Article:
Adolescent pregnancies are a global problem

Last Updated: Sunday, 1 April 2018 (20:31 IST)
Kolkata: Every year, an estimated 21 million girls aged 15 to 19 years and 2 million girls aged under 15 years become pregnant in developing regions.Approximately 16 million girls aged 15 to 19 years and 2.5 million girls under age 16 years give birth in developing regions, a report today said.The global adolescent birth rate has declined from 65 births per 1000 women in 1990 to 47 births per 1000 women in 2015.

Despite this overall progress, because the global population of adolescents continues to grow, projections indicate the number of will increase globally by 2030, with the greatest proportional increases in West and Central Africa and Eastern and Southern Africa.

Additionally, regional differences reveal unequal progress: adolescent birth rates range from a high of 115 births per 1000 women in West Africa to 64 births per 1000 women in Latin America and the Caribbean to 45 births per 1000 women in South-Eastern Asia, to a low of 7 births per 1000 women in Eastern Asia.There are also up to three times more adolescent pregnancies in rural and indigenous populations than in urban populations.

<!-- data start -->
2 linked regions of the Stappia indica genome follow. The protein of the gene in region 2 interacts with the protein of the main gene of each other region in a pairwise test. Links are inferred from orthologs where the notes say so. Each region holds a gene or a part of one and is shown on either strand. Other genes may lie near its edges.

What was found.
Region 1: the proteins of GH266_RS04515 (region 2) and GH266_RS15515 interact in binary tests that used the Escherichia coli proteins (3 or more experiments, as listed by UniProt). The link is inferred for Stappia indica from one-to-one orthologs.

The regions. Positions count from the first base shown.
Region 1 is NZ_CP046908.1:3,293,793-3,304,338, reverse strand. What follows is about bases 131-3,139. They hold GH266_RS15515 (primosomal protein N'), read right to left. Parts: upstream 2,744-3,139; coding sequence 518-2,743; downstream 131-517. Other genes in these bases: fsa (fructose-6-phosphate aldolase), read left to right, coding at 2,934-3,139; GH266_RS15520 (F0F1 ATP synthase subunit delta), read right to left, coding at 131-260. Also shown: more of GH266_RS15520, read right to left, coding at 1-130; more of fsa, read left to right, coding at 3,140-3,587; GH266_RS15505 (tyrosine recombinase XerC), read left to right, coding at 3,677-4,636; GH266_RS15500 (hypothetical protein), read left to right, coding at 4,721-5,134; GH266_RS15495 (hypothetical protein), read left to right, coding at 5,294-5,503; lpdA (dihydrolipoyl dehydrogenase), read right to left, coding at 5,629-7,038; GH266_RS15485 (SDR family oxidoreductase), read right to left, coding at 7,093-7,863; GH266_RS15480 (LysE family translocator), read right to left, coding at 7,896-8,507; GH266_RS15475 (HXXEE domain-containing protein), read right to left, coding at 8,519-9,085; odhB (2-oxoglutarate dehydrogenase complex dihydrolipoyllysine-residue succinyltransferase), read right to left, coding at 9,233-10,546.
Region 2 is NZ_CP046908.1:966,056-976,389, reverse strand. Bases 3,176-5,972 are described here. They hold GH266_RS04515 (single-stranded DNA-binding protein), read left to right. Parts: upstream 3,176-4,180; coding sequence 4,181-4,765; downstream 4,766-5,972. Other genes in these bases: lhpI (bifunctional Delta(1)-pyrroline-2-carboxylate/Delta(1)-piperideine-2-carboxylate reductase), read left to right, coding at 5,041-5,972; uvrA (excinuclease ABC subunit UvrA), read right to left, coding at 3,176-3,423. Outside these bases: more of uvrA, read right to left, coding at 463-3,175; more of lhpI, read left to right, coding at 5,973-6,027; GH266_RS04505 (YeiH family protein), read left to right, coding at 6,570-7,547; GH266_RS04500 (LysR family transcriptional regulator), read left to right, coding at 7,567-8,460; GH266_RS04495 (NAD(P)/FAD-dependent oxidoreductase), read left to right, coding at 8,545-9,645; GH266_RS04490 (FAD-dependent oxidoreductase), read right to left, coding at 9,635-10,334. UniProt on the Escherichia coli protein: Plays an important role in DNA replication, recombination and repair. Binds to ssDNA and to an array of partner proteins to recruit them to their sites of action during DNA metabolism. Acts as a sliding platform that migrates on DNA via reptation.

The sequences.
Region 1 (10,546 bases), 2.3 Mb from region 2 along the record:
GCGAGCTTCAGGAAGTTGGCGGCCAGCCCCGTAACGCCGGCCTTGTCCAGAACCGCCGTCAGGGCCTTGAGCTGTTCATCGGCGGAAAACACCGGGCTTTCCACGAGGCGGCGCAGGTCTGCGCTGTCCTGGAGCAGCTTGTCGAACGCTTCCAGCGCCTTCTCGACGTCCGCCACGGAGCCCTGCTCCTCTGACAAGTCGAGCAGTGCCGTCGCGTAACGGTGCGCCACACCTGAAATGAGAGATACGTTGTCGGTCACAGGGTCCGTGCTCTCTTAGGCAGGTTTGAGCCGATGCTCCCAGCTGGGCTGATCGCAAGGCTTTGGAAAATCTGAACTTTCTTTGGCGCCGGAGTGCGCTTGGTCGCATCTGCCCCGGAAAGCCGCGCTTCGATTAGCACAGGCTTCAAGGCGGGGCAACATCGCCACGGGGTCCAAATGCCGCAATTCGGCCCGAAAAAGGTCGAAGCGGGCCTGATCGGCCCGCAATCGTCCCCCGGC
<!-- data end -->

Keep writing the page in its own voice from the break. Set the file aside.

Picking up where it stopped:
Adolescent pregnancies are a global problem that occurs in high, middle, and low- income countries. Around the world, adolescent pregnancies are more likely to occur in marginalized communities, commonly driven by poverty and lack of education and employment opportunities.

For some adolescents, pregnancy and childbirth are planned and wanted. In some contexts, girls may face social pressure to marry and, once married, to have children. Each year, about 15 million girls are married before the age of 18 years, and 90 percent of births to girls aged 15 to 19 years occur within marriage.

For many adolescents, pregnancy and childbirth are neither planned nor wanted. Twenty-three million girls aged 15 to 19 years in developing regions have an unmet need for modern contraception . As a result, half of pregnancies among girls aged 15 to 19 years in developing regions are estimated to be unintended. (UNI)
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